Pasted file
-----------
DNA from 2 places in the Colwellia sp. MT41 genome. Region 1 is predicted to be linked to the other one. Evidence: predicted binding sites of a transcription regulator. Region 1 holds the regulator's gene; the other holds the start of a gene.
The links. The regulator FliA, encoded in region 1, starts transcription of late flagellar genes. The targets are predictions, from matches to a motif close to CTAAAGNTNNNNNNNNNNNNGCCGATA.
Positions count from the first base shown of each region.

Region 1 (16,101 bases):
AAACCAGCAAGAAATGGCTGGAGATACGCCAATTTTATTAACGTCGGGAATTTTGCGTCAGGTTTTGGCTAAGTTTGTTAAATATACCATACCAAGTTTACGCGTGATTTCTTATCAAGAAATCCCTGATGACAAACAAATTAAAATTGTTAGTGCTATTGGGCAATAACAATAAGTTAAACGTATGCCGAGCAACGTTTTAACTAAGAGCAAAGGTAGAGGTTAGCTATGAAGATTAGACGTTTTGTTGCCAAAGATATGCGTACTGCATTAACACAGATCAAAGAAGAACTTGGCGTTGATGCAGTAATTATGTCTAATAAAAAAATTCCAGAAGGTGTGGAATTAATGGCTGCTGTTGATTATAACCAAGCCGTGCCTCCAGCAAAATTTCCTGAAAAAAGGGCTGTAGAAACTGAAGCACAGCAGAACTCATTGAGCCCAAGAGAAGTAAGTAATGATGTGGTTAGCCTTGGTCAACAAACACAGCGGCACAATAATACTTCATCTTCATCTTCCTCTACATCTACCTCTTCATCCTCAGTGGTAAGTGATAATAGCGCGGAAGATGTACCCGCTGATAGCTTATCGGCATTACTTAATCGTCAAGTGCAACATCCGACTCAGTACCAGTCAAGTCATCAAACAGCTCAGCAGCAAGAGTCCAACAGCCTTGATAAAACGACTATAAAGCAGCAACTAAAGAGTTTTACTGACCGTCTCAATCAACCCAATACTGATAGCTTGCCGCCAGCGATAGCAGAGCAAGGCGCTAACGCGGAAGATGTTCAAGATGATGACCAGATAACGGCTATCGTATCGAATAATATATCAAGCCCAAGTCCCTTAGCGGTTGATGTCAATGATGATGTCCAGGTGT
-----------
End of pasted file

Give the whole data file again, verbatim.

DNA from 2 places in the Colwellia sp. MT41 genome. Region 1 is predicted to be linked to the other one. Evidence: predicted binding sites of a transcription regulator. Region 1 holds the regulator's gene; the other holds the start of a gene.
The links. The regulator FliA, encoded in region 1, starts transcription of late flagellar genes. The targets are predictions, from matches to a motif close to CTAAAGNTNNNNNNNNNNNNGCCGATA.
Positions count from the first base shown of each region.

Region 1 (16,101 bases):
AAACCAGCAAGAAATGGCTGGAGATACGCCAATTTTATTAACGTCGGGAATTTTGCGTCAGGTTTTGGCTAAGTTTGTTAAATATACCATACCAAGTTTACGCGTGATTTCTTATCAAGAAATCCCTGATGACAAACAAATTAAAATTGTTAGTGCTATTGGGCAATAACAATAAGTTAAACGTATGCCGAGCAACGTTTTAACTAAGAGCAAAGGTAGAGGTTAGCTATGAAGATTAGACGTTTTGTTGCCAAAGATATGCGTACTGCATTAACACAGATCAAAGAAGAACTTGGCGTTGATGCAGTAATTATGTCTAATAAAAAAATTCCAGAAGGTGTGGAATTAATGGCTGCTGTTGATTATAACCAAGCCGTGCCTCCAGCAAAATTTCCTGAAAAAAGGGCTGTAGAAACTGAAGCACAGCAGAACTCATTGAGCCCAAGAGAAGTAAGTAATGATGTGGTTAGCCTTGGTCAACAAACACAGCGGCACAATAATACTTCATCTTCATCTTCCTCTACATCTACCTCTTCATCCTCAGTGGTAAGTGATAATAGCGCGGAAGATGTACCCGCTGATAGCTTATCGGCATTACTTAATCGTCAAGTGCAACATCCGACTCAGTACCAGTCAAGTCATCAAACAGCTCAGCAGCAAGAGTCCAACAGCCTTGATAAAACGACTATAAAGCAGCAACTAAAGAGTTTTACTGACCGTCTCAATCAACCCAATACTGATAGCTTGCCGCCAGCGATAGCAGAGCAAGGCGCTAACGCGGAAGATGTTCAAGATGATGACCAGATAACGGCTATCGTATCGAATAATATATCAAGCCCAAGTCCCTTAGCGGTTGATGTCAATGATGATGTCCAGGTGT